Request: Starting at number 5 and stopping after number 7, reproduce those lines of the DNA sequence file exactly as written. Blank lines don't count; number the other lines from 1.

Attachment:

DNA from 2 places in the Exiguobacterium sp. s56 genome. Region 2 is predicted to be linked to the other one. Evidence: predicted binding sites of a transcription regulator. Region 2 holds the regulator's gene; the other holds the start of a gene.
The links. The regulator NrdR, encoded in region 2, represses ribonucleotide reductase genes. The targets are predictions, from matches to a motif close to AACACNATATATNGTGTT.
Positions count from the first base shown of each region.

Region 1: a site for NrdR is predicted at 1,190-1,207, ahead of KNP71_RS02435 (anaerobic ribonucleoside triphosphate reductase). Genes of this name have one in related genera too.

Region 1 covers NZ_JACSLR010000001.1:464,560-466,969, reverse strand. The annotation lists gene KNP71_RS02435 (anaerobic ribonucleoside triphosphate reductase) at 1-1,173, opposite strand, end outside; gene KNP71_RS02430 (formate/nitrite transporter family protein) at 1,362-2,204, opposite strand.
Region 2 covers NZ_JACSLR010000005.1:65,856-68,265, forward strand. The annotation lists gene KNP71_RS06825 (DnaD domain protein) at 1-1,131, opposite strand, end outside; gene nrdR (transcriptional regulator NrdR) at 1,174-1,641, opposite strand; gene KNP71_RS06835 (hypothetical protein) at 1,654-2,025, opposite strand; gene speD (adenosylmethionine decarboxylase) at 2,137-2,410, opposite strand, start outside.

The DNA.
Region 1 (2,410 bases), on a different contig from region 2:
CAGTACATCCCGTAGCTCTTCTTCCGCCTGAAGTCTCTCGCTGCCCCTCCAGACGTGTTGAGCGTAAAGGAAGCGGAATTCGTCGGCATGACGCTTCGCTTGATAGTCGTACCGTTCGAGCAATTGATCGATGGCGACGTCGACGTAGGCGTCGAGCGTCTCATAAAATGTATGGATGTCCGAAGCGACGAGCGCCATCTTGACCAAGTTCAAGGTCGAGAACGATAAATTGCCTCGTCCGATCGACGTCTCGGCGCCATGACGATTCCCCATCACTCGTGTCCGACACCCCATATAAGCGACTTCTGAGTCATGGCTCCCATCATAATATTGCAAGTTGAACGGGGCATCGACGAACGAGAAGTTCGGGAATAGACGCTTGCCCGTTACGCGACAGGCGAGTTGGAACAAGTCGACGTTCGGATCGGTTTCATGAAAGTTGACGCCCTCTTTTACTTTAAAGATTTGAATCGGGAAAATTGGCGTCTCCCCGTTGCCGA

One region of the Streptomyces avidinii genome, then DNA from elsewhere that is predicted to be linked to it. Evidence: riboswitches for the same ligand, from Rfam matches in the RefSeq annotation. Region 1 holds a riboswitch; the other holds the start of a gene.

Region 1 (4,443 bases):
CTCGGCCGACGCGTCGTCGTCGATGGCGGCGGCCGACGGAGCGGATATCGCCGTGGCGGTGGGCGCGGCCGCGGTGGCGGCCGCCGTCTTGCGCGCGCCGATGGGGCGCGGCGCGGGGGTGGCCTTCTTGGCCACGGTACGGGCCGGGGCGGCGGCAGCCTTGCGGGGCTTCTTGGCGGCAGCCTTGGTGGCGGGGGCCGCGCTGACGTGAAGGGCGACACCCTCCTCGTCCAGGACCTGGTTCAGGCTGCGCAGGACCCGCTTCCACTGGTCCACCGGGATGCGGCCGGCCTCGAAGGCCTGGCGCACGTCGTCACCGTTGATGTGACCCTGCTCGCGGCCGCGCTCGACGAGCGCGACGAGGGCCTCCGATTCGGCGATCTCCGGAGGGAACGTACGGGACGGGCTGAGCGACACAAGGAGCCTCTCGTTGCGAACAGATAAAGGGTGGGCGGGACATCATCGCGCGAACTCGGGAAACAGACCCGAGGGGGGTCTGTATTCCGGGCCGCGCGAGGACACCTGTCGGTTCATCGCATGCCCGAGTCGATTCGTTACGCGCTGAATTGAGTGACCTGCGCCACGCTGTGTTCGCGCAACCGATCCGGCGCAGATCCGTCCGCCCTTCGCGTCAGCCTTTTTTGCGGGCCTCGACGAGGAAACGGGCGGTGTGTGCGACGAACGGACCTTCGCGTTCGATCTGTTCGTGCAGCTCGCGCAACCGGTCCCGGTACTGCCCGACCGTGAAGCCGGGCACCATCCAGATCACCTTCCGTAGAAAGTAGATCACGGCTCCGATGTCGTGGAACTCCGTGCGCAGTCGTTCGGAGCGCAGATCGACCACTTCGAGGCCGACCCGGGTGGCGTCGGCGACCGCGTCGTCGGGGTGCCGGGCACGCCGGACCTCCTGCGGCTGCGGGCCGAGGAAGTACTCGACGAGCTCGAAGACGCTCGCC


Region 1 covers NZ_JACSLR010000001.1:464,560-466,969, reverse strand. The annotation lists gene KNP71_RS02435 (anaerobic ribonucleoside triphosphate reductase) at 1-1,173, opposite strand, end outside; gene KNP71_RS02430 (formate/nitrite transporter family protein) at 1,362-2,204, opposite strand.
Region 2 covers NZ_JACSLR010000005.1:65,856-68,265, forward strand. The annotation lists gene KNP71_RS06825 (DnaD domain protein) at 1-1,131, opposite strand, end outside; gene nrdR (transcriptional regulator NrdR) at 1,174-1,641, opposite strand; gene KNP71_RS06835 (hypothetical protein) at 1,654-2,025, opposite strand; gene speD (adenosylmethionine decarboxylase) at 2,137-2,410, opposite strand, start outside.

The DNA.